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Screen Printing: Production
How to Avoid Screen Pinholes
Screen printers face a variety challenges, but there is a solution for every issue; you just have to know where to look.
Pinholes represent a common screen-printing issue. They are a stencil defect that reduces production efficiency and print quality. These imperfections in the stencil are tiny, transparent dots that appear in the screens after exposure. Printers who battle pinholes spend more time and money trying to complete a job.
The causes of pinholes are:
• Mesh contamination
• Poor drying after degreasing
• Dirty screen making area
• Improperly prepared emulsion
• Particles in emulsion
• Poor emulsion
• Improper coating
• Incomplete drying before exposure
• Improper exposure time
• Contaminated exposure glass
How to Avoid Pinholes
When it comes to mesh contamination, there are a few things you can do to minimize it. First, ensure you have thoroughly degreased and rinsed the screens, even if the mesh is brand new. Manufacturers use chemicals and lubricants that can remain in the fibers even if the screen has been rinsed. Dust, dirt and general grime will accumulate on the screen from manufacturer to distributor.
By the time you get the screens, it’s likely they will need cleaning. After doing this, remember to store them properly. If your screens are kept out in the open, there is more opportunity for them to be contaminated.
When cleaning the screen, wash both sides of the mesh. Rinsing with a pressure washer also will help dislodge any particles that you may not see. After doing a hard rinse, follow up with a soft rinse to remove any contamination that may have blown onto the screen from the washout booth.
A word on washout booths: If you are using one washout booth for all steps of the reclaiming process — including degreasing, developing, reclaiming, and ink and haze removal — you should clean the washout booth daily to remove those chemicals and reduce the chance of contaminating future screens.
A common drying technique is to place screens on the floor or table in front of fans if the shop doesn’t have access to a screen-drying cabinet. The problem with this is that the shop’s probably is the dirtiest place to put screens. The best practice to keep screens in a drying cabinet to avoid contamination. If you can’t justify the expense of a screen-drying cabinet, try using a wet/dry vacuum to remove the water from the screens; just ensure the tip of the wand is clean.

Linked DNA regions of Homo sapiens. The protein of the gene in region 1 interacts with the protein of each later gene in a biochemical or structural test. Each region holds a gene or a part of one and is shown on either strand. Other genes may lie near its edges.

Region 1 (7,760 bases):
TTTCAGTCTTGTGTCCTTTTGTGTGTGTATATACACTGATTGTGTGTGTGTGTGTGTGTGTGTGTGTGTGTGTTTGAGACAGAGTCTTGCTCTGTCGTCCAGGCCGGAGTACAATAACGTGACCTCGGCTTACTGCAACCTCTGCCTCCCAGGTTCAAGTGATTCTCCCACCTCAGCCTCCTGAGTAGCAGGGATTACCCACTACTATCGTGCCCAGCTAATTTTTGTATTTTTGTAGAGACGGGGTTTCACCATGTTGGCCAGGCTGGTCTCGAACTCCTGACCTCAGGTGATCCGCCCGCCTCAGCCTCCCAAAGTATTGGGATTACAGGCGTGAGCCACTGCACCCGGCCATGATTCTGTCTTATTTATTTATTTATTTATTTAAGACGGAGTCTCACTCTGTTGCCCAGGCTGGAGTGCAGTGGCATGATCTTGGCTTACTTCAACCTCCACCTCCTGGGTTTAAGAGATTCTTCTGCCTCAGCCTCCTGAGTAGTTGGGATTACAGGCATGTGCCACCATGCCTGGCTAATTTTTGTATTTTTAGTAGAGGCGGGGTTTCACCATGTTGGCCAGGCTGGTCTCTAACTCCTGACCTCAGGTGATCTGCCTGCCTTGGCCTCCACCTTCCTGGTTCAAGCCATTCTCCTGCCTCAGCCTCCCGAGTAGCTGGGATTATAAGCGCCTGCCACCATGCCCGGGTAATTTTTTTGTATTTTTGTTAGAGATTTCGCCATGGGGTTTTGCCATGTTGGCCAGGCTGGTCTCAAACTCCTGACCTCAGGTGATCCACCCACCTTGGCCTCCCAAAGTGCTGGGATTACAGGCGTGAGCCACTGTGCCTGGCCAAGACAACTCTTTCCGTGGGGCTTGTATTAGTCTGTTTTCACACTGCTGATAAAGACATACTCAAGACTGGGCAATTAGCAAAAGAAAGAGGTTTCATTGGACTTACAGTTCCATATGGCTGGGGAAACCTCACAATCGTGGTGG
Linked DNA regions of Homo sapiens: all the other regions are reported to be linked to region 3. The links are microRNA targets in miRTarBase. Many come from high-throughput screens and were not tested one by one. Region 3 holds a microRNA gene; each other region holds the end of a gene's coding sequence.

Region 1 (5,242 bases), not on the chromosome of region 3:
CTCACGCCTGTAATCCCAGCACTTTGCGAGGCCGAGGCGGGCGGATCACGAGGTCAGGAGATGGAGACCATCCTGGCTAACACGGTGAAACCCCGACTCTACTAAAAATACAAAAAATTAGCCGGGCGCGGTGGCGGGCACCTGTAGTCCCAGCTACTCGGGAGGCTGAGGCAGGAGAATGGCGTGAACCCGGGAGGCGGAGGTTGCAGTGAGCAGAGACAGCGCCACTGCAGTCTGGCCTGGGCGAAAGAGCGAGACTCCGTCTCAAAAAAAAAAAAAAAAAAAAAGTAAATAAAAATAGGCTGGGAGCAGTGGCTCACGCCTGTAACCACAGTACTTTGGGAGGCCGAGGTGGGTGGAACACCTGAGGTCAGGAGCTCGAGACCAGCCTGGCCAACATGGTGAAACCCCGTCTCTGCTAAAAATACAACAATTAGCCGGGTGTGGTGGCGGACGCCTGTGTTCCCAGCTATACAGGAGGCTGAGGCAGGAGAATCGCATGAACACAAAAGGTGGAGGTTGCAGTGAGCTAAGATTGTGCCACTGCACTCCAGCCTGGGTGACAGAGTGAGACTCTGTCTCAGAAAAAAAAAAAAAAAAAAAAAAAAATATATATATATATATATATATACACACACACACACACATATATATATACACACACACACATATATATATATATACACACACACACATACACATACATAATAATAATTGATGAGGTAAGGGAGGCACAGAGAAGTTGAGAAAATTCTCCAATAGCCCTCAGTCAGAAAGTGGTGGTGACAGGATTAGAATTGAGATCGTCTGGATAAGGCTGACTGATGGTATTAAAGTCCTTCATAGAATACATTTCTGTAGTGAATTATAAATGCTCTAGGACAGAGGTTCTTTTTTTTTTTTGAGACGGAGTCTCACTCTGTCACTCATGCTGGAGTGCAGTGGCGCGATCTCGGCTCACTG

When using a diazo sensitizer, distilled water is recommended. Tap water tends to have a high iron content, which can have adverse effects on the emulsion. After mixing the diazo-emulsion solution, let the emulsion rest to allow air bubbles to escape. Coating the screen with emulsion too quickly will cause air bubbles and poor coverage. Take your time when coating screens to ensure quality coverage. Use a scoop coater with an edge diameter suitable for the mesh you are using.
If the emulsion is not absolutely dry by the time the screen is placed into the exposure unit, you will have problems with underexposure, which is a major problem when getting started in screen printing.
Once screens are made, don’t panic if you see pinholes. The following solutions can keep you going.
1. Blockout Pens: These fast-drying — usually in about 30 seconds — pens are water-soluble. The greatest aspect of a blockout pen is its size. They are great for on- or off-the-press touch-ups. Once you find a pinhole, you can easily touch it up, let it dry and keep going. Blockout pens resist plastisol, ultraviolet and most solvent-based inks on the market.
2. Blockout Liquid: If you prefer keeping stock on hand, then keeping a gallon of blockout liquid on hand may provide the best bang for your buck. This water-soluble liquid not only covers up pinholes, but it also can cover emulsion breakdowns. Blockout liquids typically don’t have a smell, making it perfect to use in unventilated areas. Certain types only work with plastisol ink because water-based ink could dissolve the blockout, so remember to consult your supplier.
3. Tape: While using tape to cover pinholes can work in a pinch, it could be a tricky practice and isn’t fool proof. The biggest issue is that the squeegee could pull the tape up, thus exposing the garment underneath to the ink.
4. A Finger: If you don’t have any tape, blockout liquid or blockout pens at your disposal, you can always dip your finger into the emulsion and dab it on the pinhole. Then, place the screen in sunlight to let it dry. Just remember to wash the emulsion off your finger (as long as it hasn’t been exposed to direct sunlight), or you can let it dry and peel it off. If you do the latter, remember to wash your hands.
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